from bouncer to Bishop
The people's pontiff
The man rapidly becoming one of the most beloved popes of all time was born Jorge Mario Bergoglio, Dec. 17, 1936, in Buenos Aires, Argentina. Unlike many of today's public figures, trained from a young age to be singers, tennis stars or politicians, Bergoglio led a remarkably normal early life, working in laboratories, as a janitor, and even as a bar doorman before rising through the ranks of Argentina' clergy and living through a military dictatorship to become one of the world's most influential religious figures.
Born the eldest of five to immigrant Mario Jose Bergoglio — who fled to Argentina from Benito Mussolini's fascist regime in Italy — and his Argentine-Italian wife Regina Maria Sivori, Jorge graduated vocational training school as a chemical technician. The pope-to-be developed interests in soccer — to this day he is a supporter of San Lorenzo de Almagro — and grew an "intense fondness" for traditional Argentine-Uruguayan tango music.
Age 18, Bergoglio made a decision that would prove essential for his papal trajectory: he joined the Immaculate Conception Seminary in his home city to study theology. The only threat during that time to his chosen path, he has said, was a crush on a girl.
Three formative events happened in 1958, when Bergoglio was 21: he suffered from life-threatening pneumonia and had to have part of his lung removed; he received a degree in philosophy; and, crucially, he entered the Society of Jesus as a novice on March 11. He officially joined the order two years later, when he took the Jesuit perpetual vows of poverty, chastity and obedience.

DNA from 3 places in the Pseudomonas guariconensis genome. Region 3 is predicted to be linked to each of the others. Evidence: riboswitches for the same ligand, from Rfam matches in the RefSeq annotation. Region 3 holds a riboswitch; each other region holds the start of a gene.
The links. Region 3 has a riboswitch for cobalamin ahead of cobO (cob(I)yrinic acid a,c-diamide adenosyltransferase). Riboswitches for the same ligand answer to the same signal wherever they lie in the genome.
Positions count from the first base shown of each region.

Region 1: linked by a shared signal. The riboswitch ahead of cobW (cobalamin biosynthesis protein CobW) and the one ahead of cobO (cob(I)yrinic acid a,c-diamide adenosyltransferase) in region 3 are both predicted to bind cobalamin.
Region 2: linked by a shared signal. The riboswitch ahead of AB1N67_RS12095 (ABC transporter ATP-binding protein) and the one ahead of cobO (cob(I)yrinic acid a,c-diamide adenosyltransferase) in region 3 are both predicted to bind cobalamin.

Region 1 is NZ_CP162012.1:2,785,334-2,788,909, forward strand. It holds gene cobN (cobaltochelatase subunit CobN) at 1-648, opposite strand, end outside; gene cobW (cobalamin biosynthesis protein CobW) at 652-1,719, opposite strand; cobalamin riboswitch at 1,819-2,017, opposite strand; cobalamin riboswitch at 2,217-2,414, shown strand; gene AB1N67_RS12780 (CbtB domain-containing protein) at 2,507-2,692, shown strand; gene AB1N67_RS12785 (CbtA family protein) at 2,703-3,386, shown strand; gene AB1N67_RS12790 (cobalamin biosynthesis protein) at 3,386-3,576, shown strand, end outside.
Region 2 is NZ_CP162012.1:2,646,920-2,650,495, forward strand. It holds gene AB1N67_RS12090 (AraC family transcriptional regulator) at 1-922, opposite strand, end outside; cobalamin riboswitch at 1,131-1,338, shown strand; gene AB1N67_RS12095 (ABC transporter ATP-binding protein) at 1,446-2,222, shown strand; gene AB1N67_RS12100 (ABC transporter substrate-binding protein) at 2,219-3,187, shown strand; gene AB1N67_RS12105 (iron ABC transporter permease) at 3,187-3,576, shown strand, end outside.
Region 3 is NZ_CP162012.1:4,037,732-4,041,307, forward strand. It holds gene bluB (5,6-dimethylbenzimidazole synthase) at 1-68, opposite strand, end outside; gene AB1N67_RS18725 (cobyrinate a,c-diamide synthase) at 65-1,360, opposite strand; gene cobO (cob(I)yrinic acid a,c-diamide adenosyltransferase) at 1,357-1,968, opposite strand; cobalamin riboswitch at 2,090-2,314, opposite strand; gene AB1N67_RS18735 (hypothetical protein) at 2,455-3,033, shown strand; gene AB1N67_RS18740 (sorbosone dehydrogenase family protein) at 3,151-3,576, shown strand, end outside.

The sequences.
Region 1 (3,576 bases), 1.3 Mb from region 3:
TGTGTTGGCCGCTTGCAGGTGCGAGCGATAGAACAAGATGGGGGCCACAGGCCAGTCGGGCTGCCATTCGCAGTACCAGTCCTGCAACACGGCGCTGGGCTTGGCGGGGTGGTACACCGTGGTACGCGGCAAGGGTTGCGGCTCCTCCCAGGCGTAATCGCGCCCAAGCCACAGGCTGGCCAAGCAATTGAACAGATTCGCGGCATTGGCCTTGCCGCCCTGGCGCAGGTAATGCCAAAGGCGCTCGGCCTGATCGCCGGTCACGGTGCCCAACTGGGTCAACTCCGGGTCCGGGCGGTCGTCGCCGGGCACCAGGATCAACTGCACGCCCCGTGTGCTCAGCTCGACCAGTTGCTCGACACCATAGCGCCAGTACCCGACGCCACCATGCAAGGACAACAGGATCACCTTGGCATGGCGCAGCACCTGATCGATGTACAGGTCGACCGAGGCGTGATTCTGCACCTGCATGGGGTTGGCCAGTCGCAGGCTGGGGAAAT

Bergoglio spent the 1960s teaching literature and psychology until, in 1969, he finished his theological studies and was ordained, later becoming a professor, then rector at the Philosophical and Theological Faculty of San Miguel.
The 1970s he spent between Spain and Argentina, completing his Jesuit training and vows. He also made a pilgrimage to Jerusalem in 1973, which was cut short by the outbreak of the Yom Kippur War.
In 1980, Father Bergoglio spent three months at a Jesuit center in Dublin, Ireland, learning English before taking up the post of rector in San Miguel. However, his posting as rector did not last long.
In what sounds like a scene from the 1992 movie “Sister Act,” Bergoglio was dismissed as rector in 1986 by the Jesuit superior-general because, in direct opposition to Jesuit educational trends which favored problem-solving via sociological analysis, Bergoglio was encouraging young Jesuits to participate in direct pastoral work.
He also spent time studying in Germany in the 1980s, before returning to Argentina to serve as a confessor and spiritual director to the Jesuit community in Cordoba.
Tensions with certain sectors of the Jesuits continued for him and, in 1992, Bergoglio was asked to cease living in the Jesuit house. His split with the Jesuits notwithstanding, 1992 was a good year for Father Bergoglio, who became both auxiliary bishop of Buenos Aires and titular bishop of Auca. In 1997, he was appointed coadjutor archbishop of Buenos Aires, taking over the main job in 1998. As archbishop, Bergoglio redefined parish boundaries and restructured church administration. One of his most famous initiatives was to increase the Church's presence in the slums of Buenos Aires, doubling the number of priests working in the city's poorest areas, who became known as "slum priests."
Archbishop Bergoglio took on fiscal reform for the archdiocese, selling its shares in multiple banks and converting its accounts into normal customer accounts in order to bring previous high spending habits under control. It could be argued that he showed his social justice roots when, during police repression during riots in December 2001, the archbishop contacted the Interior Ministry to ask that the police distinguish rioters engaged in acts of vandalism from peaceful protesters.
That same year, Pope John Paul II turned Archbishop Bergoglio into a cardinal, putting him in charge of five administrative positions in the Roman Curia, later that year becoming relater (recording secretary) in the Synod of Bishops. Despite his rise through the ranks, Bergoglio was known for his personal humility, doctrinal conservatism and his commitment to social justice, as well as his modest lifestyle: he took public transport and lived in a small apartment, rather than the grand bishop's residence in Buenos Aires, and he cooked his own meals.